Hanging Art, A Guide

How to Hang Art

Everyone will eventually find themselves needing to hang art. It’s a must have skill for artists, but it is often the cause of hours confusion and frustration. I’m not sure how many pieces of art I’ve put up for critiques, shows, and in my own home, but it’s probably well over a hundred. Over the last few years I’ve narrowed in on a simple system to get things hung properly and efficiently. Here is the Knock Twice Guide to Hanging Art.

How to Hang Art

Equipment

First, let’s take a look at what equipment you might need when hanging art, the following items will prepare you for almost any hanging scenario.

  • Paper & Pencil
  • Tape Measure
  • Level
  • Hammer
  • Screwdriver
  • Drill & Drill Bits (You’ll need a hammer drill and masonry bits if you’re drilling into concrete)
  • Screws & Wall Anchors
  • Nails & “Picture Hangers”
  • Bonus Points: Stud Finder

Types of Hanging Hardware

The separation between how different frames are hung comes down to two options – a single screw /nail or two screws/nails. A single screw is used for frames with the hanging point in the centre – usually this is a wire or some sort of bracket. Two screws are used when there are separate pieces of hardware on each side (something like d-rings) or if the piece is thin height-wise and long width-wise.

Hanging Art that Requires One Screw

There are two final measurements you need – the height at which your screw goes and it’s position width-wise on the wall. Finding the width-wise position is easy as it’s in the middle of your piece (just divide the width of your work in half and you’re done). The height is a bit trickier, here is how to do it in three measurements.

A. Centre Line – All work hanging in an environment should have a common centre line so that all the middles line up. A good height for a centre line is 137cm (54in) to 152cm (60in) from the floor, though larger work is usually hung a little lower.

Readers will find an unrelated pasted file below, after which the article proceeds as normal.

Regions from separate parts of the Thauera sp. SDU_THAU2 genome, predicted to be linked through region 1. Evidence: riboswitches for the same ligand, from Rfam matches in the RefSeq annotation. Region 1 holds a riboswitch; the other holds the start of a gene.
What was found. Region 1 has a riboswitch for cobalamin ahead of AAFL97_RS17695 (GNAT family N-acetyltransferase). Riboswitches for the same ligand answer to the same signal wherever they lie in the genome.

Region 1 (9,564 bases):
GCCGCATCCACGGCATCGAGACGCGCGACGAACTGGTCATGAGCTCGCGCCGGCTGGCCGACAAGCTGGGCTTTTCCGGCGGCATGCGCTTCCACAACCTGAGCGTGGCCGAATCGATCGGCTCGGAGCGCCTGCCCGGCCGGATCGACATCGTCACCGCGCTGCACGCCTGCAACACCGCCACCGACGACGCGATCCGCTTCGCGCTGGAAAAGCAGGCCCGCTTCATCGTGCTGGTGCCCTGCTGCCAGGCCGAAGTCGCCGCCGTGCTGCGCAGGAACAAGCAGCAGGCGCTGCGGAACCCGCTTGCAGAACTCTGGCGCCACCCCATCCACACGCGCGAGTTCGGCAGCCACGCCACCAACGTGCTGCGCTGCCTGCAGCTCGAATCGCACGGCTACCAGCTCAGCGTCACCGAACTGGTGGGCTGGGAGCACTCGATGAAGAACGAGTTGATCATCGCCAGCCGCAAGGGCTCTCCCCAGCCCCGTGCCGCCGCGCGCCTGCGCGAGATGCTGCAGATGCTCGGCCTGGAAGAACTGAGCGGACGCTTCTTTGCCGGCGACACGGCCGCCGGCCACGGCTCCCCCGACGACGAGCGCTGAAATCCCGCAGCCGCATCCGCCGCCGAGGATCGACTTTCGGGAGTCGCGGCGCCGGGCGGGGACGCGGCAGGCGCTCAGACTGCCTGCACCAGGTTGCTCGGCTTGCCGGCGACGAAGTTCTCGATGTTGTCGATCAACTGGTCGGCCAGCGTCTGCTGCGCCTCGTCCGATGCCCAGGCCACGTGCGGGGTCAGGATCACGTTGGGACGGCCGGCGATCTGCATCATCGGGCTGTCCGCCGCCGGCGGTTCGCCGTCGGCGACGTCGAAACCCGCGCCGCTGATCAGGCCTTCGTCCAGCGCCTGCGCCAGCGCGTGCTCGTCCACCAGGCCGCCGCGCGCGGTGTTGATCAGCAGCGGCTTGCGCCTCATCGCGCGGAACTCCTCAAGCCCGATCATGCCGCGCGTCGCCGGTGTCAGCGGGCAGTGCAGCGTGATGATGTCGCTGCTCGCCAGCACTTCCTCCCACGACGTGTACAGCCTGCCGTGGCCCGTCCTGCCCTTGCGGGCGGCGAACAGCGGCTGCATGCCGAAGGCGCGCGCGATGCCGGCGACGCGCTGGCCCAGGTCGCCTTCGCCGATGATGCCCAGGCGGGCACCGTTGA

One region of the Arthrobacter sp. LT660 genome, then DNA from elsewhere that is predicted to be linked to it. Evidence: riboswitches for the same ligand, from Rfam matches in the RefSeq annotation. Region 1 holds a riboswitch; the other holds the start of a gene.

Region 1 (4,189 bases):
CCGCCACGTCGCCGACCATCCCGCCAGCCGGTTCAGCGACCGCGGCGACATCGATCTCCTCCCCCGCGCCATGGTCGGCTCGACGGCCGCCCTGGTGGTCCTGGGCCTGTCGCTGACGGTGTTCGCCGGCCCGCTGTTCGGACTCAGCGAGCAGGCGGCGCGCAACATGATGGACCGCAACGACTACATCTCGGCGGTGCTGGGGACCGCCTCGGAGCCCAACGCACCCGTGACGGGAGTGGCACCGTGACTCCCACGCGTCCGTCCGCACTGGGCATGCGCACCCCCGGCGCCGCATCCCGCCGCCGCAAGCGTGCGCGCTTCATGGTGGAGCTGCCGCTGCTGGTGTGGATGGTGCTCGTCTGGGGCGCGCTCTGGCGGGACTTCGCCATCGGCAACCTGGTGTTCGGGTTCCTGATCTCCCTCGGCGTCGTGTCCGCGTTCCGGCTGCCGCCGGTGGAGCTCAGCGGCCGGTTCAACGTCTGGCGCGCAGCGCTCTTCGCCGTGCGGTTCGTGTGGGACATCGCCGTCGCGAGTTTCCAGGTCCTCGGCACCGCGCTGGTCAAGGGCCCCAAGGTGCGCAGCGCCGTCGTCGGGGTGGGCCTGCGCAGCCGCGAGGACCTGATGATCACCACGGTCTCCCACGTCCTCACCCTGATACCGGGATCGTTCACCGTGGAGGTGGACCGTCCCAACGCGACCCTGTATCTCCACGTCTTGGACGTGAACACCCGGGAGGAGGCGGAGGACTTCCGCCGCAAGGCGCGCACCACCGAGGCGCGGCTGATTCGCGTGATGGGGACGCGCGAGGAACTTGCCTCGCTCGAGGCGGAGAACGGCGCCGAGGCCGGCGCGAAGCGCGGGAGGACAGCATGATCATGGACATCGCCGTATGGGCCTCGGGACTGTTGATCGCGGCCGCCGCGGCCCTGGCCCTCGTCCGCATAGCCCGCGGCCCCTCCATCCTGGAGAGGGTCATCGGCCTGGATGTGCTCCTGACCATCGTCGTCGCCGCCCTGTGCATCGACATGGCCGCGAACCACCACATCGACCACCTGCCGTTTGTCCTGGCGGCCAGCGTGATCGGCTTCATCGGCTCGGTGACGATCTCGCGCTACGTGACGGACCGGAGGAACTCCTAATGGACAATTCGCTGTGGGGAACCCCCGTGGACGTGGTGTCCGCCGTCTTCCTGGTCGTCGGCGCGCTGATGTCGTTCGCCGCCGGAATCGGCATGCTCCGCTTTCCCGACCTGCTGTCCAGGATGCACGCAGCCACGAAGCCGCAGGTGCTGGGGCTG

B. Half the Height of Your Piece – Measure the height of the whole piece and divide it by two.

C. Hardware to Top Distance – Measure from the top of the piece to the top of the hanging hardware. If there is a wire make sure its fully taught when you’re measuring (else your piece will sag and be at the wrong height).

To get the height required for the screw just do the following:

A+B-C = D(istance from the Floor to the Screw)

 How to Hang Art Diagram

Now you have both the height of the screw / nail and where it goes width wise, that’s all you need!

Hanging Art that Requires Two Screws

For art requiring two screws follow the steps above (C would be the distance down to your hardware on either side) until you have a point in the middle at the correct height for the hardware (D). Then measure from one piece of hardware to the other, width-wise, and centre it against the middle point. Make sure to use a level when drawing your two points for screws (floors are rarely perfectly level so measuring up from the floor can lead to mistakes).

Pro Tips

  • Use one tape measure the whole time to get even measurements.
  • Use a stud finder to check for metal and electrical wires before drilling / nailing.
  • Measure twice, drill once.
  • When in doubt, draw a diagram.
  • When it comes to the size of screw / nail it’s better to overdo it and use a stronger one.
  • Ask for help when hanging large pieces.
  • Watch out for hardware that hasn’t been attached evenly and compensate for it in your calculations.

Have any questions about hanging art? Ask away in the comments!

Image © Eugen Sakhnenko

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3 Comments

  1. Bonus points for a laser level if you’re hanging a bunch of things at once!
    I’ve also used a length of string to create a straight, easy-to-remove common centre line for multiple artworks. Especially useful for those all-too-common situations when the gallery floor is so off-kilter or bowed that you have to strike a balance between “true” level and the appearance of being level.

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